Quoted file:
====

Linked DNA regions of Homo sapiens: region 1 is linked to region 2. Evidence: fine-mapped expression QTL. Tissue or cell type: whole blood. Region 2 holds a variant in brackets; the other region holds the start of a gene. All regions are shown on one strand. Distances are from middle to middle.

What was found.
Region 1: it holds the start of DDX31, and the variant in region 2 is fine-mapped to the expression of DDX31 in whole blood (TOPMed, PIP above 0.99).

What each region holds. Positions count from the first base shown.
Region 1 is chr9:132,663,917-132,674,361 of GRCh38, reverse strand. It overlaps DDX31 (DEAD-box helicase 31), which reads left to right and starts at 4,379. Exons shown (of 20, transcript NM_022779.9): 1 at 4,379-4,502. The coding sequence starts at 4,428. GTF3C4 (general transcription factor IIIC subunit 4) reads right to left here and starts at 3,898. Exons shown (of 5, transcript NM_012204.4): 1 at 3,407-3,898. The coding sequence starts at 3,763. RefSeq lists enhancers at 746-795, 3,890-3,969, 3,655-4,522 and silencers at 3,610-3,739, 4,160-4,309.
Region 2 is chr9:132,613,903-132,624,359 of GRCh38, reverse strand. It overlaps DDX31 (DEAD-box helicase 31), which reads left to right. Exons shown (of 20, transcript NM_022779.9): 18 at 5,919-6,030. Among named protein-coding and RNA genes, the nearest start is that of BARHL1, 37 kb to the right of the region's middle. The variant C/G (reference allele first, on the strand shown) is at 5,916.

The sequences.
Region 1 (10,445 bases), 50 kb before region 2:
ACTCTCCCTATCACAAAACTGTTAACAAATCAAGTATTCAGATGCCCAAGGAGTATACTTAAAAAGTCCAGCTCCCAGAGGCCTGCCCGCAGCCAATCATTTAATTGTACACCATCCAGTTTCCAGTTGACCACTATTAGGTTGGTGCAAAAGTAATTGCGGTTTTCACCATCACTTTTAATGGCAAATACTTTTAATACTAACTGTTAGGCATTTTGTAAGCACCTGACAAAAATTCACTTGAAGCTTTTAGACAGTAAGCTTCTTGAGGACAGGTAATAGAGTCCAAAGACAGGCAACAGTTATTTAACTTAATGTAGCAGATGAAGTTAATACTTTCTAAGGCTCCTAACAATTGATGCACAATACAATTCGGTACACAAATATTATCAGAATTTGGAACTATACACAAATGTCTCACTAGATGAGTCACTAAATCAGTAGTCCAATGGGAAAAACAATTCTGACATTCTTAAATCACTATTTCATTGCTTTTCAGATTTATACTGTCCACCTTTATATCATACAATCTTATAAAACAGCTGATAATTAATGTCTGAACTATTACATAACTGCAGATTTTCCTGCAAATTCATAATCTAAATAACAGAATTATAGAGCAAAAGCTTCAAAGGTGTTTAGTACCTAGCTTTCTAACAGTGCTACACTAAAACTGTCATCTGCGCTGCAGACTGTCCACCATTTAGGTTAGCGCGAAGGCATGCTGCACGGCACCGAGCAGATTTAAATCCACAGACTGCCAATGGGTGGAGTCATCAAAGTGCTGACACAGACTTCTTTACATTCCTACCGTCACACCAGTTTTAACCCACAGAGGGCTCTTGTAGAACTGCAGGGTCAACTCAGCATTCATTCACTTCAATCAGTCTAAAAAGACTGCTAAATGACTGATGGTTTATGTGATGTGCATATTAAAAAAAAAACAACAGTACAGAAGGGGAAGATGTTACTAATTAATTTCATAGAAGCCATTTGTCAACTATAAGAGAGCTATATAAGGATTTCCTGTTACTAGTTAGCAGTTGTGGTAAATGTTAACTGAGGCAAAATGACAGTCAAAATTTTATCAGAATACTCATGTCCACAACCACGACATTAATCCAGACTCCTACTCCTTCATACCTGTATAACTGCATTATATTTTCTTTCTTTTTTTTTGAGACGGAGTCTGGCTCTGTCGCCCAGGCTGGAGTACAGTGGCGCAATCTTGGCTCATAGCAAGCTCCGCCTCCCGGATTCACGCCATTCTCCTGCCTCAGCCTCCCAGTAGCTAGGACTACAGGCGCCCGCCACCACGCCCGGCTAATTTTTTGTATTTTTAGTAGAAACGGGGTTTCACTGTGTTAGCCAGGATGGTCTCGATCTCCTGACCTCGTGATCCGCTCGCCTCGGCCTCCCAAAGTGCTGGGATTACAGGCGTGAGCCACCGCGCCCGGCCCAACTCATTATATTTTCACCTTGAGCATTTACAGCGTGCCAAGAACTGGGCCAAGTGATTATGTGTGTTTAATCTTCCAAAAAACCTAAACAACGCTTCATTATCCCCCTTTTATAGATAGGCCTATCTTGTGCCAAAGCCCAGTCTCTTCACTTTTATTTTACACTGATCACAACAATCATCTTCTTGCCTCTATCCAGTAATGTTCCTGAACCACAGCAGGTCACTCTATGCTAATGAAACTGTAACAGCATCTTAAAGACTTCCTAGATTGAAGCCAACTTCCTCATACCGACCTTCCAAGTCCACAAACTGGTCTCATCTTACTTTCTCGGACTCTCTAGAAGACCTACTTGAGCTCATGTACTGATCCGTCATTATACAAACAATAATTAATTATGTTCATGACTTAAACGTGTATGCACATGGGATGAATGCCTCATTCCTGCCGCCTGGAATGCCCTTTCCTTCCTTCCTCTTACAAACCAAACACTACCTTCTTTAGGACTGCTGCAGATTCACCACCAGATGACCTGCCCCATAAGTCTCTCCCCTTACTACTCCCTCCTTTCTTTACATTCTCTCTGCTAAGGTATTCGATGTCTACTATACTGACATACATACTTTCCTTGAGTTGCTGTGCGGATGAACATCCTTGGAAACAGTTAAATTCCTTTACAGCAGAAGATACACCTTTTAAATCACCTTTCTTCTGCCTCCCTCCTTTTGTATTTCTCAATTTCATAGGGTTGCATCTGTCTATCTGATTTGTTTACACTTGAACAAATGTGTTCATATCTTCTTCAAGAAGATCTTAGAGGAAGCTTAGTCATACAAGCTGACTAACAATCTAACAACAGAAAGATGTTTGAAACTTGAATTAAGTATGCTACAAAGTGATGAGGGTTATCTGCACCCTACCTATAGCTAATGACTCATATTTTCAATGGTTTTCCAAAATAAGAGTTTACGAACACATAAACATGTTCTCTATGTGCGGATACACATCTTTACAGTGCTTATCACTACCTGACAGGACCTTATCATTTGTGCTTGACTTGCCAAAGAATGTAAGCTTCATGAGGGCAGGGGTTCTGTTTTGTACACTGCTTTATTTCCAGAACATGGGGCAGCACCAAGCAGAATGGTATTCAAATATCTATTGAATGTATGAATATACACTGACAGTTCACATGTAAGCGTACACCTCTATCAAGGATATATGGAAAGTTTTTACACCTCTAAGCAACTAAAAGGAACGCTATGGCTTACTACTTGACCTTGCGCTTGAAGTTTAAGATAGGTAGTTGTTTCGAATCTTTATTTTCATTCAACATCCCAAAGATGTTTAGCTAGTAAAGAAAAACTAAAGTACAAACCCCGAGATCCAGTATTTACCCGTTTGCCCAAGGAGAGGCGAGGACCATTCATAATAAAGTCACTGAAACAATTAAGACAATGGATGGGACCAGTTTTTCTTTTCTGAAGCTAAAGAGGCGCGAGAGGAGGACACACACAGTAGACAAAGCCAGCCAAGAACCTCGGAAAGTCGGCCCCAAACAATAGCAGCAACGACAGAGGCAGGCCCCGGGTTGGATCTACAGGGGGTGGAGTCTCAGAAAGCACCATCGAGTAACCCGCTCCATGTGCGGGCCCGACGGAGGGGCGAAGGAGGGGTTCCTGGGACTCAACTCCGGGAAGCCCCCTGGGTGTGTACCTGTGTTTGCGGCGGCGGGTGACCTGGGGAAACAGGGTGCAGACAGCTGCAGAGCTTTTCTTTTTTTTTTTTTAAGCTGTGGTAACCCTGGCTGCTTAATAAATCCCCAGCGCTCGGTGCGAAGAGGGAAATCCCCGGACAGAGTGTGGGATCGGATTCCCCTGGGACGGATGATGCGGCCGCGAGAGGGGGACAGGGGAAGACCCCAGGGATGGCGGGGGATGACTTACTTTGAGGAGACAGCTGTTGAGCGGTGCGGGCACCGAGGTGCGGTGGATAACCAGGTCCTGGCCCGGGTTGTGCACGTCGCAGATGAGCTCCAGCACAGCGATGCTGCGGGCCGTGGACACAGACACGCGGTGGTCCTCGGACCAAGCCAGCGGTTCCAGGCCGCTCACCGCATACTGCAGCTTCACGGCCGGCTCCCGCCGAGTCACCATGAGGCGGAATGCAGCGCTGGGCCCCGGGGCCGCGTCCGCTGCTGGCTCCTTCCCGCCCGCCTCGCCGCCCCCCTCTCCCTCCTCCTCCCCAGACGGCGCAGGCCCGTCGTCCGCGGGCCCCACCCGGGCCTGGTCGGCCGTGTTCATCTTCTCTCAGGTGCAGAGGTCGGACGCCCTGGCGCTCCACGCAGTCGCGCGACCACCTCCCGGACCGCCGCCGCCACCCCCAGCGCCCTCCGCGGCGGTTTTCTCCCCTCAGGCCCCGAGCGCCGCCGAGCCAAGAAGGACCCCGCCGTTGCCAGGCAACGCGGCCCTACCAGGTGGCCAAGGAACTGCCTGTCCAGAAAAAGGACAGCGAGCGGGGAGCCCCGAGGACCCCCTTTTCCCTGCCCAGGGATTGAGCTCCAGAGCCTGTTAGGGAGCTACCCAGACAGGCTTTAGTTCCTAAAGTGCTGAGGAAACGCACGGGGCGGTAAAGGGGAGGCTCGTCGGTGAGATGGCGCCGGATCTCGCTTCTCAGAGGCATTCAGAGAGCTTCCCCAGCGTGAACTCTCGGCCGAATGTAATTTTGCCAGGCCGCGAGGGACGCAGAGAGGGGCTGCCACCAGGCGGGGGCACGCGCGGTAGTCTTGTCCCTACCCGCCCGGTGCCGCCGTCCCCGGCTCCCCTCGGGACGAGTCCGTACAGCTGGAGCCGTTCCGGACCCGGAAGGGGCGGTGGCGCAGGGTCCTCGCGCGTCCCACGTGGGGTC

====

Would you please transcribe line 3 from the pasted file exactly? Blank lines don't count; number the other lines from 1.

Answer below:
Region 1: it holds the start of DDX31, and the variant in region 2 is fine-mapped to the expression of DDX31 in whole blood (TOPMed, PIP above 0.99).